Higher mortgage rates, along with elevated sales prices and a lack of housing inventory, have continued to impact market activity during the summer homebuying season. The average 30-year fixed-rate mortgage has remained above 6.5% since May, recently hitting a two-decade high in August, according to Freddie Mac. As a result, existing-home sales have continued to slow nationwide, dropping 2.2% month-over-month as of last measure, with sales down 16.6% compared to the same time last year, according to the National Association of REALTORS® (NAR).
Closed Sales decreased 16.5 percent for existing homes but increased 2.8 percent for new homes. Pending Sales decreased 16.7 percent for existing homes but increased 25.8 percent for new homes. Inventory decreased 19.1 percent for existing homes and 4.4 percent for new homes.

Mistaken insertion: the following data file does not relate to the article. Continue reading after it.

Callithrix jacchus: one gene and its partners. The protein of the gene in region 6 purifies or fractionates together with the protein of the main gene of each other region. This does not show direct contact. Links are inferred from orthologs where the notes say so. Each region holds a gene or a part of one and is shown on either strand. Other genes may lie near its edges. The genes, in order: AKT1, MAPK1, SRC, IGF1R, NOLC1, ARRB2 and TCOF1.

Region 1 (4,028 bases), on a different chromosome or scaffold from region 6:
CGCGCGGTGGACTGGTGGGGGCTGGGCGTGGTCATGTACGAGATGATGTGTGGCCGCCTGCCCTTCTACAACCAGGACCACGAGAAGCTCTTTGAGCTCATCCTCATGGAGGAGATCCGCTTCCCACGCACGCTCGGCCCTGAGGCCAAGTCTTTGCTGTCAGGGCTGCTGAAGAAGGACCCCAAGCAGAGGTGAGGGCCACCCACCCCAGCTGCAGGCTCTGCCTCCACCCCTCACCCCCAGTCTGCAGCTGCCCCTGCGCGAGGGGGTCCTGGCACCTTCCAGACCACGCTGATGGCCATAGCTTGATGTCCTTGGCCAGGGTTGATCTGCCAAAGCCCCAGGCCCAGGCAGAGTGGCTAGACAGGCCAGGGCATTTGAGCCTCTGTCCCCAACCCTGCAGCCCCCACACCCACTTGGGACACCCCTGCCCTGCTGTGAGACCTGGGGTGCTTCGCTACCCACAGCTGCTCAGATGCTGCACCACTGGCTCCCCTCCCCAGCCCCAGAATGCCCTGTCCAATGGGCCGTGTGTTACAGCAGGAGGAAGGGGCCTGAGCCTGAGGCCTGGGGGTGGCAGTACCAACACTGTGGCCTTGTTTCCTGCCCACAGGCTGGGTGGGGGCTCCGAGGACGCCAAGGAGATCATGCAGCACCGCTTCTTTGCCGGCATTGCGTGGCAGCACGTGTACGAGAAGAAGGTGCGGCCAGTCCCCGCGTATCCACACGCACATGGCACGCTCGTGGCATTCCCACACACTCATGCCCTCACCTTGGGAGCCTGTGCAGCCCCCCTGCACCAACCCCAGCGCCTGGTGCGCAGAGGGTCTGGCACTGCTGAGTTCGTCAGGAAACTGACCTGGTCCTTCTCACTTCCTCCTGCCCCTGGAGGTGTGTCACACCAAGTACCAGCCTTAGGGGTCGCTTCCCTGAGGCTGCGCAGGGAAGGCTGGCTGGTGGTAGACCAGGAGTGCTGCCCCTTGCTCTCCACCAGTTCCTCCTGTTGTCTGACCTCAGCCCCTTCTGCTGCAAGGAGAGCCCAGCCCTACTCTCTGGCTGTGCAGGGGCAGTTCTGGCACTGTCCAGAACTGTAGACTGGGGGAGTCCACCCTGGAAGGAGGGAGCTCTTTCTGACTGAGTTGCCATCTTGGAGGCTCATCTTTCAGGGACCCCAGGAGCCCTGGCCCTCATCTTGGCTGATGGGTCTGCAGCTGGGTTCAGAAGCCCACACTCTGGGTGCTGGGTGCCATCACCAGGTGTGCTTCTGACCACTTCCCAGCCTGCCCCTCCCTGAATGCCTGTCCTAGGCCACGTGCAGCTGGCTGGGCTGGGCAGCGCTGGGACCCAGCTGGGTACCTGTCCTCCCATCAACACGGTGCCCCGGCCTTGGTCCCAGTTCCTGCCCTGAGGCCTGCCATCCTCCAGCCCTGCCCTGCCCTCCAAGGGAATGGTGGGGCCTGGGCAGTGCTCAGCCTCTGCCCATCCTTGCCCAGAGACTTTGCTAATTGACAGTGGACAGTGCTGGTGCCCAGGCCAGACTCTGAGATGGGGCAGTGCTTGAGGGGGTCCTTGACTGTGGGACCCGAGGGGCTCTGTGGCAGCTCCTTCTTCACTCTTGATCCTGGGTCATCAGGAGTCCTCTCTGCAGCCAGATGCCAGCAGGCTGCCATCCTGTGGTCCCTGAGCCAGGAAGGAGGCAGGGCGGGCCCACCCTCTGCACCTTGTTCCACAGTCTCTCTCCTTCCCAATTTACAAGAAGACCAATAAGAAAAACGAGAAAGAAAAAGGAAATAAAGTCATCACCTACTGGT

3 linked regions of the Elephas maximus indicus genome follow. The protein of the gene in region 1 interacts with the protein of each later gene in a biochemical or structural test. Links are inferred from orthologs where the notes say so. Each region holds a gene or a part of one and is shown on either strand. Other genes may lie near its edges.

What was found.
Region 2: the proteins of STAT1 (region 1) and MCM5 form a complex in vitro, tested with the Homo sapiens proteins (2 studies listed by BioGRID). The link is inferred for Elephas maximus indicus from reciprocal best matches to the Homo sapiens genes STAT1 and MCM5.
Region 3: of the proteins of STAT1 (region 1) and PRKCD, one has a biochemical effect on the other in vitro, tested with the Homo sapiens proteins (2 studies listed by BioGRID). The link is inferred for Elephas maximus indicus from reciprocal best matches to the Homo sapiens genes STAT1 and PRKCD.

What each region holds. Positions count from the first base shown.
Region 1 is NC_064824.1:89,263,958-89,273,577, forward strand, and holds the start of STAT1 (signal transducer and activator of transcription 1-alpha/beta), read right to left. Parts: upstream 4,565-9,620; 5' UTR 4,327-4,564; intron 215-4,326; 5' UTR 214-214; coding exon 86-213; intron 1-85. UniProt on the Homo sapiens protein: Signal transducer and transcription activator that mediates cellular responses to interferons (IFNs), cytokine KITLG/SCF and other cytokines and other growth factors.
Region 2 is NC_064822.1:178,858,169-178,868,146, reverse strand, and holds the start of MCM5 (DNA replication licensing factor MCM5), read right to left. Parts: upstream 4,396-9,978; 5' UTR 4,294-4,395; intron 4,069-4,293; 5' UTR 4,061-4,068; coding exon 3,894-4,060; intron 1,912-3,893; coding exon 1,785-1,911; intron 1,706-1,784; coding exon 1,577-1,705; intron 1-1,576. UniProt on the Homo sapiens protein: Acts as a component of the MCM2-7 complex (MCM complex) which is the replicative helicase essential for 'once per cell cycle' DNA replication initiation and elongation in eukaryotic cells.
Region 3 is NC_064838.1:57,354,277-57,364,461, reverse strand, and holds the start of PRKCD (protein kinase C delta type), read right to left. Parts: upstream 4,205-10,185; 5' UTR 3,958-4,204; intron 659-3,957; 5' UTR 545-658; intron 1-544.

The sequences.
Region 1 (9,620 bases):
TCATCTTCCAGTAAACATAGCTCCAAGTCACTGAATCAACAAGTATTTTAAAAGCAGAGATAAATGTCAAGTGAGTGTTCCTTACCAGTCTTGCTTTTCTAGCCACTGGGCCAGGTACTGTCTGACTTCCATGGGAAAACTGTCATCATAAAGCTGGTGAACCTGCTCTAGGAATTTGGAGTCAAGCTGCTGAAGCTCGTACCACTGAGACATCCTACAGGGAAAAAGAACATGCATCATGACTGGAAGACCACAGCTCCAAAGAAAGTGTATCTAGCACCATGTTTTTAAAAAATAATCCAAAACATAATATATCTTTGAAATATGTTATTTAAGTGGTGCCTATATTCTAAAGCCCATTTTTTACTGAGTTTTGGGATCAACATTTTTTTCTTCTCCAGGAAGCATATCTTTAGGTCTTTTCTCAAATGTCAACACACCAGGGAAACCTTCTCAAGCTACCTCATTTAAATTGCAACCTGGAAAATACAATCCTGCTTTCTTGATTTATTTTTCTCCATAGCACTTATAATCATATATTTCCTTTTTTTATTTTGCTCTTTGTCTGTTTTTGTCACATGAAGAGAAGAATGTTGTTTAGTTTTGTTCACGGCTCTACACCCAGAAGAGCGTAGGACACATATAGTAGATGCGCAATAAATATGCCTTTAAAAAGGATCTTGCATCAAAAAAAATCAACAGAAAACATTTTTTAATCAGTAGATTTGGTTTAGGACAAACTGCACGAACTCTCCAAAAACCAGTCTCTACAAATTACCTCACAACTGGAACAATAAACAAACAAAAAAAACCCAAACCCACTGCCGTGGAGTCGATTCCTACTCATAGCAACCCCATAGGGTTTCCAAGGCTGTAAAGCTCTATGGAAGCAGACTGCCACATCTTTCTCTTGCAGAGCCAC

The Median Sales Price was up 4.7 percent to $290,000 for existing homes but decreased 4.8 percent to $513,500 for new homes. Days on Market increased 29.4 percent for existing homes and 130.3 percent for new homes. Supply remained flat for existing homes but increased 5.7 percent for new homes.
Falling home sales have done little to cool home prices, however, which have continued to sit at record high levels nationally thanks to a limited supply of homes for sale. According to NAR, there were 1.11 million homes for sale heading into August, 14.6% fewer homes than the same period last year, for a 3.3 months’ supply at the current sales pace. The shortage of homes for sale has boosted competition for available properties and is driving sales prices higher, with NAR reporting a national median existing-home price of $406,700, a 1.9% increase from a year earlier.
*Information and stats courtesy of KCRAR and Heartland MLS.